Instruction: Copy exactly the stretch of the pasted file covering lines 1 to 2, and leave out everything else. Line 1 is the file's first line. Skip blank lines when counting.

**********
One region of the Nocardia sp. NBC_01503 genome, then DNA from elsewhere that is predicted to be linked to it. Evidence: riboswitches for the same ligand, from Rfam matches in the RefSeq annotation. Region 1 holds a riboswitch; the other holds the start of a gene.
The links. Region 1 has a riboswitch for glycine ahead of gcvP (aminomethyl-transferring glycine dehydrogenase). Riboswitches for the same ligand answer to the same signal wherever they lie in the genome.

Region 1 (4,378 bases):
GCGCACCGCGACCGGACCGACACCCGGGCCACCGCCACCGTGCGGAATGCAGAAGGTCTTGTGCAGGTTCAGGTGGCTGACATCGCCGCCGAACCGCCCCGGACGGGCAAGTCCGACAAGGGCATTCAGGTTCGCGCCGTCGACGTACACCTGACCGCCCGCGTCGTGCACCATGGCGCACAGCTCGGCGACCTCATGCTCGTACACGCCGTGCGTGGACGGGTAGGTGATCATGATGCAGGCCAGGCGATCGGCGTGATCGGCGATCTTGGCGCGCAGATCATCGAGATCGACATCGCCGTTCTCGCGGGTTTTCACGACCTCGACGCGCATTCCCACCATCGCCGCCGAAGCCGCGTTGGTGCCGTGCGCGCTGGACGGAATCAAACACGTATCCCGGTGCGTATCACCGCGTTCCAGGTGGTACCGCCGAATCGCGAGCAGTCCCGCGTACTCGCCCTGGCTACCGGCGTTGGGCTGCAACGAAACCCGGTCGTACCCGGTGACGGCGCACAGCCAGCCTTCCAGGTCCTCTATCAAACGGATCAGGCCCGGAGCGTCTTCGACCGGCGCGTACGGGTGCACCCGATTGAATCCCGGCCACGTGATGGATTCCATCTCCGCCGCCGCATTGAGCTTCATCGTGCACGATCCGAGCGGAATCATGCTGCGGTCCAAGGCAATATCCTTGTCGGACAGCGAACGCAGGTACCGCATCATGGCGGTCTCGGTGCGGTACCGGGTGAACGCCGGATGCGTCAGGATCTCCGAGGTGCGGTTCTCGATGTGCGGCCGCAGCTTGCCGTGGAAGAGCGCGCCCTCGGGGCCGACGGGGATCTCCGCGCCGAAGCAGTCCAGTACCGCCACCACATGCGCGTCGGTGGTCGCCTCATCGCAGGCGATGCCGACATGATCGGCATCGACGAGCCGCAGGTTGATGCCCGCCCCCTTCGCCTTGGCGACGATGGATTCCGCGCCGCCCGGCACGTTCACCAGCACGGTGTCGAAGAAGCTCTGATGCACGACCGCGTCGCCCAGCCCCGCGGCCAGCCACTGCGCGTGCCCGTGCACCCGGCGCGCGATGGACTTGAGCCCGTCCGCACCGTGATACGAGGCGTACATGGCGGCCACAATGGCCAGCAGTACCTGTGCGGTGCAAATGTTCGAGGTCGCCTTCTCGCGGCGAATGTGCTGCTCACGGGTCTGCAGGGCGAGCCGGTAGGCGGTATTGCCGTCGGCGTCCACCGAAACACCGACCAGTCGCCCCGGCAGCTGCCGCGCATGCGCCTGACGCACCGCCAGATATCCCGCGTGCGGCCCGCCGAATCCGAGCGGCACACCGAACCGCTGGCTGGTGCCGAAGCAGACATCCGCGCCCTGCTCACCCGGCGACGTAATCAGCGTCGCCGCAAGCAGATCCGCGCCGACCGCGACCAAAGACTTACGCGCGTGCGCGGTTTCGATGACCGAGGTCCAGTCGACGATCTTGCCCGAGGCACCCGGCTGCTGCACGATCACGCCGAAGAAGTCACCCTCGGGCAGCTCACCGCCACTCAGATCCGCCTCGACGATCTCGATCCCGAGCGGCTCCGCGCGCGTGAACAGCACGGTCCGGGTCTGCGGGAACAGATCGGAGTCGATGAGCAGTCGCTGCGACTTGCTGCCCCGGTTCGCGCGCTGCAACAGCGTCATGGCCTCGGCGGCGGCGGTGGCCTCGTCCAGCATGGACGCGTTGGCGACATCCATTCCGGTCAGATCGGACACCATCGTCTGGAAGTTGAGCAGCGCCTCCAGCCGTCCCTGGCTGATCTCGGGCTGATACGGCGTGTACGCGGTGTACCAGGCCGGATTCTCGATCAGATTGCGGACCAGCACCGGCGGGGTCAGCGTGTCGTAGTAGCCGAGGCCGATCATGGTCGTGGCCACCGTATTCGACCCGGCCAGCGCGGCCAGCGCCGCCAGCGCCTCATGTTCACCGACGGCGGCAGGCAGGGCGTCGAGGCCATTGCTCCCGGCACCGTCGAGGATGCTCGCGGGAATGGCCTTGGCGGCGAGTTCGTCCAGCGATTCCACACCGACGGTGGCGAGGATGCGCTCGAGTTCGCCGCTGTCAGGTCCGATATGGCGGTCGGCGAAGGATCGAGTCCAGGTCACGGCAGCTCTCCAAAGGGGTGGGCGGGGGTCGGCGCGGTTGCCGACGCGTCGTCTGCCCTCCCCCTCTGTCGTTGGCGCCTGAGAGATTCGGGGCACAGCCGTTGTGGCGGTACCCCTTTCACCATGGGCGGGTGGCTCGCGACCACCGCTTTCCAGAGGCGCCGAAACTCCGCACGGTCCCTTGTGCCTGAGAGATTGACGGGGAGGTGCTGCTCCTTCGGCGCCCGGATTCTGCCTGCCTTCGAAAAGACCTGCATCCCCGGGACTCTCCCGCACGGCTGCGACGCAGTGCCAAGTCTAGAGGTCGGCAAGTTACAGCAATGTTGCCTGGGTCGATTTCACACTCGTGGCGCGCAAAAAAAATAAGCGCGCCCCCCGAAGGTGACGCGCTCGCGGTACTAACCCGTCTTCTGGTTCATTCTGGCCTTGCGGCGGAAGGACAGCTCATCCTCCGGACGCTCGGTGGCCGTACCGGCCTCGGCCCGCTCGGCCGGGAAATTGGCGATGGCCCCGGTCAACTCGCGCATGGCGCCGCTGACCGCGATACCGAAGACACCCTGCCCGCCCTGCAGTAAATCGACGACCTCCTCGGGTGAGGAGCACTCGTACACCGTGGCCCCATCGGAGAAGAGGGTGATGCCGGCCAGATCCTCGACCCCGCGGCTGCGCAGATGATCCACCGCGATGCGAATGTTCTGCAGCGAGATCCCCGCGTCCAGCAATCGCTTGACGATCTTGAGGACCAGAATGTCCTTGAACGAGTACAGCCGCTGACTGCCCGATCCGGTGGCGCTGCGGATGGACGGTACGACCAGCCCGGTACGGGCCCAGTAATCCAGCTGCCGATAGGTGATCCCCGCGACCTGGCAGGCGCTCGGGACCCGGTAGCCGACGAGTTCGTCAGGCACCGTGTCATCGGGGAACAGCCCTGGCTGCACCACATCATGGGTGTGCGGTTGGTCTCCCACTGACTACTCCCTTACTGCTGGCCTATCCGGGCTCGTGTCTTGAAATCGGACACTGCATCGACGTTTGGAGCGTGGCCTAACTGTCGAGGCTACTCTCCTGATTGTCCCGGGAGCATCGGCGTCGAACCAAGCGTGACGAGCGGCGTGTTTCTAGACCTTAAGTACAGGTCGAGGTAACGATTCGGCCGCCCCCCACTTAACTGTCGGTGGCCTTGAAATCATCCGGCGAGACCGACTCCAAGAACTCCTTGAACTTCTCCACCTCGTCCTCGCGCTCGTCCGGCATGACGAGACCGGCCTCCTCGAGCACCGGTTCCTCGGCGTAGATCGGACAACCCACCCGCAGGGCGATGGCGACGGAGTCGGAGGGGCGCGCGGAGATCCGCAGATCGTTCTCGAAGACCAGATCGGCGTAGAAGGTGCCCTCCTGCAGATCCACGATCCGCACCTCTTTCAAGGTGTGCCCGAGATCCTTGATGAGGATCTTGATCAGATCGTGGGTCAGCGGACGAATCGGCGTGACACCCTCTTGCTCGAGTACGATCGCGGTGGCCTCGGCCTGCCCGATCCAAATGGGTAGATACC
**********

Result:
One region of the Nocardia sp. NBC_01503 genome, then DNA from elsewhere that is predicted to be linked to it. Evidence: riboswitches for the same ligand, from Rfam matches in the RefSeq annotation. Region 1 holds a riboswitch; the other holds the start of a gene.
The links. Region 1 has a riboswitch for glycine ahead of gcvP (aminomethyl-transferring glycine dehydrogenase). Riboswitches for the same ligand answer to the same signal wherever they lie in the genome.